-Dan

       

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    • August 15, 2019 6:42 PM EDT
      • Highland, Maryland
         
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      That's beautiful Bob!

       

      Your work reminds me that sometime I'd like to make a load like that for the Union Mine in Virginia City NV. The problem was, it was 40 feet in diameter! And I've not seen any clear photographic or other evidence on how it was split up for shipment. I'll guess it was in 1/8 segments though, and probably with lots of cribbing and tie-downs.

       

      Anyway, great job, and very inspirational! Glad you've gotten this great tool!

      Cliff

       

       

      This post was edited by Cliff Jennings at August 15, 2019 6:45 PM EDT
    • August 19, 2019 2:02 PM EDT
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      Next print test.  One of our members will recognize these, I'm sure.

       

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    • August 19, 2019 2:13 PM EDT
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      Bob McCown said:

      Next print test.  One of our members will recognize these, I'm sure.

       

      Cliff would know...

       

       

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    • August 19, 2019 2:28 PM EDT
      • Highland, Maryland
         
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      Aw, cool!!!

    • August 19, 2019 3:06 PM EDT
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      Cliff Jennings said:

      Aw, cool!!!

      Thought you would enjoy that.  This was a test print at low-resolution to get the layout and orientation of the parts correct.  Once Im happy with them, Ill change to brown filament and print them at high resolution. 

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    • August 19, 2019 4:15 PM EDT
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      Awesome, thanks!

      Your low-res prints came out better than the ones on my printer, so I'm looking forward to seeing your hi-res versions.

       

      [edit] Bob, If you'd like me to post any pics of the assembly, with brass bits, just say the woid. 

      This post was edited by Cliff Jennings at August 19, 2019 7:19 PM EDT
    • August 19, 2019 7:28 PM EDT
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      FWIW, referring to your big flywheel Bob, I was incorrect. It was only a 36' flywheel (not 40') that the Union mine had in VC. This was for the pump (not the hoist). 

       

      The foundations for this baby are still really impressive.

       

      I don't know how they got it there. They probably made the wheel not far from there, but still, hauling pieces of a 104-ton wheel ain't easy. And to Rooster's earlier point, on what kind of flat car? I'm guessing each of those spokes shipped separately, and the hub was split into sections.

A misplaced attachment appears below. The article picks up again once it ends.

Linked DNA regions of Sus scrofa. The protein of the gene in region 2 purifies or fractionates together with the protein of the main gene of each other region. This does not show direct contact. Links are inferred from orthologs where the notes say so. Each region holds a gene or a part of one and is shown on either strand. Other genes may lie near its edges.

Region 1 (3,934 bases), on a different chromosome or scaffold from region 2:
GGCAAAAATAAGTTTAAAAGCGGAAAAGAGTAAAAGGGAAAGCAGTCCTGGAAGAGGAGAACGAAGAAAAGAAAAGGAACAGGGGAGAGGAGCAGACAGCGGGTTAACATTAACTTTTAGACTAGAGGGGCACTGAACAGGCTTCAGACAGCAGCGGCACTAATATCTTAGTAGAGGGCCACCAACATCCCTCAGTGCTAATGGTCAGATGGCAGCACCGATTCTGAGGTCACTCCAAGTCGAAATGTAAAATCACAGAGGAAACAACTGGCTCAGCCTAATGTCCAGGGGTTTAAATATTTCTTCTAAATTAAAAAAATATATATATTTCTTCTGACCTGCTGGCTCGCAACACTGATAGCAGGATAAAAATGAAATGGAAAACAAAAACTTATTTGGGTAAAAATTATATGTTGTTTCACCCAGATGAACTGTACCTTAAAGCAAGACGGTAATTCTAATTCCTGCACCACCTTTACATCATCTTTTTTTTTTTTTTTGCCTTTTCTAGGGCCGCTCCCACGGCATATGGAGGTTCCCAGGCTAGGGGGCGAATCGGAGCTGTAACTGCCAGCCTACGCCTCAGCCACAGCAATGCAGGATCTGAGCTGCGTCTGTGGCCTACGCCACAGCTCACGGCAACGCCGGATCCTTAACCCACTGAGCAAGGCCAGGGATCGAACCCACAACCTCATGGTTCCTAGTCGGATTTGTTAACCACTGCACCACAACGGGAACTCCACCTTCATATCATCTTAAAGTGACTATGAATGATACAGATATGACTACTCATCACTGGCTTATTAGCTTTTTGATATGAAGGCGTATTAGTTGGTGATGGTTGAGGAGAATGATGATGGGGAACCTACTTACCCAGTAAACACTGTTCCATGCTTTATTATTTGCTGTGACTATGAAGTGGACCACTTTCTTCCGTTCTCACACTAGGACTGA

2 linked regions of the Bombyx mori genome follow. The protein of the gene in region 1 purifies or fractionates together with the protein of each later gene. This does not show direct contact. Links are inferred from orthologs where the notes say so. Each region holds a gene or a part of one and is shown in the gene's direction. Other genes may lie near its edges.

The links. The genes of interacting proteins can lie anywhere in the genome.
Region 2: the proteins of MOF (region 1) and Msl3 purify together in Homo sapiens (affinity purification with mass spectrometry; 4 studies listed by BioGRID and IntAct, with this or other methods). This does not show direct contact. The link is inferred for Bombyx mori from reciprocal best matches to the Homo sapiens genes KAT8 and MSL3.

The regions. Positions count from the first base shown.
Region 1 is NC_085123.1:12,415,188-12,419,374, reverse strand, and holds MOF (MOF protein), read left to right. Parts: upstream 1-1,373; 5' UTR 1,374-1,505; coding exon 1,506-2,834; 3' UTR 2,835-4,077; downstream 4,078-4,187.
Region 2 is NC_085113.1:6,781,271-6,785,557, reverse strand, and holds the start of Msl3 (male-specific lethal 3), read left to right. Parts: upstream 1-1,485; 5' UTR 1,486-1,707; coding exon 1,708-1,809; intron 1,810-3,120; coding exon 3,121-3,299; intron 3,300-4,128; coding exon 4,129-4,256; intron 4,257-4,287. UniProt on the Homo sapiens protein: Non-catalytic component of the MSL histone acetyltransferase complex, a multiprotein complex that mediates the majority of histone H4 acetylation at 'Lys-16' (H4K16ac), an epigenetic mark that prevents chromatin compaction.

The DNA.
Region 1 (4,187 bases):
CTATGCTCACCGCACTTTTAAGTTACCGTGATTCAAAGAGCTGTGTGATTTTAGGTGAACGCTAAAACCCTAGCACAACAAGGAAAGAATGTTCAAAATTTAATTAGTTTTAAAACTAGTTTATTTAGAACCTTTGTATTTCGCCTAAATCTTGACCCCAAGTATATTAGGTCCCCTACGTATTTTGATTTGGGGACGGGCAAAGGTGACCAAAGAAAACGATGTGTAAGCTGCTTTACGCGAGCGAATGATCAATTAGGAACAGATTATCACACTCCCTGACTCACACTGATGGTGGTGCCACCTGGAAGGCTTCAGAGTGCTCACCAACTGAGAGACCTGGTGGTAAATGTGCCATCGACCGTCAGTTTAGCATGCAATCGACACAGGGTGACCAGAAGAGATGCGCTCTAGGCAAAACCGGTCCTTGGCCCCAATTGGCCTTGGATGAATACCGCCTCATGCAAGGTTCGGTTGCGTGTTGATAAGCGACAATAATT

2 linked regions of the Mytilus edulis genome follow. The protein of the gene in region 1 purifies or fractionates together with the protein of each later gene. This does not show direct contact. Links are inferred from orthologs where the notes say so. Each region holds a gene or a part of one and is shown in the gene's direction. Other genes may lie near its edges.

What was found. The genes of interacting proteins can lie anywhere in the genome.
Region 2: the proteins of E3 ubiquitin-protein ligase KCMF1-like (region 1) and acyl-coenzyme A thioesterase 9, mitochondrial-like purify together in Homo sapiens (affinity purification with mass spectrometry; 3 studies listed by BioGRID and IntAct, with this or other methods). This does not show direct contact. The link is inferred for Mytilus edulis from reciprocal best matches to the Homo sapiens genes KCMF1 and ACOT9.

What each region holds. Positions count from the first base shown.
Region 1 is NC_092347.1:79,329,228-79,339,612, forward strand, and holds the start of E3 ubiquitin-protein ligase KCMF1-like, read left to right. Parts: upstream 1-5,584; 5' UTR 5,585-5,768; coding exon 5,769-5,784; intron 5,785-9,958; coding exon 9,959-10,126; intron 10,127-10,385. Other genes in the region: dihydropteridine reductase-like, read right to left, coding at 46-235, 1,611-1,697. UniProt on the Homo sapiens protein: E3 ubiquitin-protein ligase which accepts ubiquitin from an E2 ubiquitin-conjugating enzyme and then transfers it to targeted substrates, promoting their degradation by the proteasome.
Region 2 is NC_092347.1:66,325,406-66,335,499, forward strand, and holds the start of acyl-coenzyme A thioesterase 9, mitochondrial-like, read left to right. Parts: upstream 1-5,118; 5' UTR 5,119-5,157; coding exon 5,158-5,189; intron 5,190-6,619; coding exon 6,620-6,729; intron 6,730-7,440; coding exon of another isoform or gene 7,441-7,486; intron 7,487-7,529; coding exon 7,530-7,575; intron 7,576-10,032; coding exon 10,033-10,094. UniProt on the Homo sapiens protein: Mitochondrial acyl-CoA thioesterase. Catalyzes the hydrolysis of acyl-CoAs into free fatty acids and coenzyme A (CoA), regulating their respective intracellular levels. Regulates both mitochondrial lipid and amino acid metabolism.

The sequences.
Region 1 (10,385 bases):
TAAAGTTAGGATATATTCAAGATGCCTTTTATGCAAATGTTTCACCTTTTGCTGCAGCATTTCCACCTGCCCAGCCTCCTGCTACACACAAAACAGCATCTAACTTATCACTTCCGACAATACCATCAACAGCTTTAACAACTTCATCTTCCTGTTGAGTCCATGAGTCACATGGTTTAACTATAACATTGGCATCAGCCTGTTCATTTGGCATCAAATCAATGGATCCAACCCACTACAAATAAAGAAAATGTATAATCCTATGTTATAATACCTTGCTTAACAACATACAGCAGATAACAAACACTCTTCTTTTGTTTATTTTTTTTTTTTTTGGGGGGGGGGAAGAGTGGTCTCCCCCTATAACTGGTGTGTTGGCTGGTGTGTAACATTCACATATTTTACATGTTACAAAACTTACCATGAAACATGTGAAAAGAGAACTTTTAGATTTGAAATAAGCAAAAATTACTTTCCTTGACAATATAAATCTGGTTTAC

Dang, I'm derailing, sorry!

       

      Press on, Bob! it's wonderful you're getting into the 3D printing gig and are doing so much so quickly!

       

       

       

      This post was edited by Cliff Jennings at August 19, 2019 7:38 PM EDT
    • August 19, 2019 8:23 PM EDT
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      Bob McCown said:

      Next print test.  One of our members will recognize these, I'm sure.

       

       

      Wow, nice. I could use a set or 3 my mine has 3 ore bins around the mountain.

       

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      The older I get, the less I know, please don't make me prove it.

       

       

    • August 19, 2019 8:28 PM EDT
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      Cliff Jennings said:

      FWIW, referring to your big flywheel Bob, I was incorrect. It was only a 36' flywheel (not 40') that the Union mine had in VC. This was for the pump (not the hoist). 

       

      The foundations for this baby are still really impressive.

       

      I don't know how they got it there. They probably made the wheel not far from there, but still, hauling pieces of a 104-ton wheel ain't easy. And to Rooster's earlier point, on what kind of flat car? I'm guessing each of those spokes shipped separately, and the hub was split into sections. 

       

      Dang, I'm derailing, sorry!

       

      Press on, Bob! it's wonderful you're getting into the 3D printing gig and are doing so much so quickly!

       

      From the picture it looks like the spokes are pressed into the ring, and part of the hub is attached to each spoke.  Interesting design.

       

      As far as speed getting things to print, I have, literally, been collecting and designing things to print (and cut, should I ever get a laser cutter) for *years*. It was mostly "Where did I put that?" once I had the printer set up on my desk.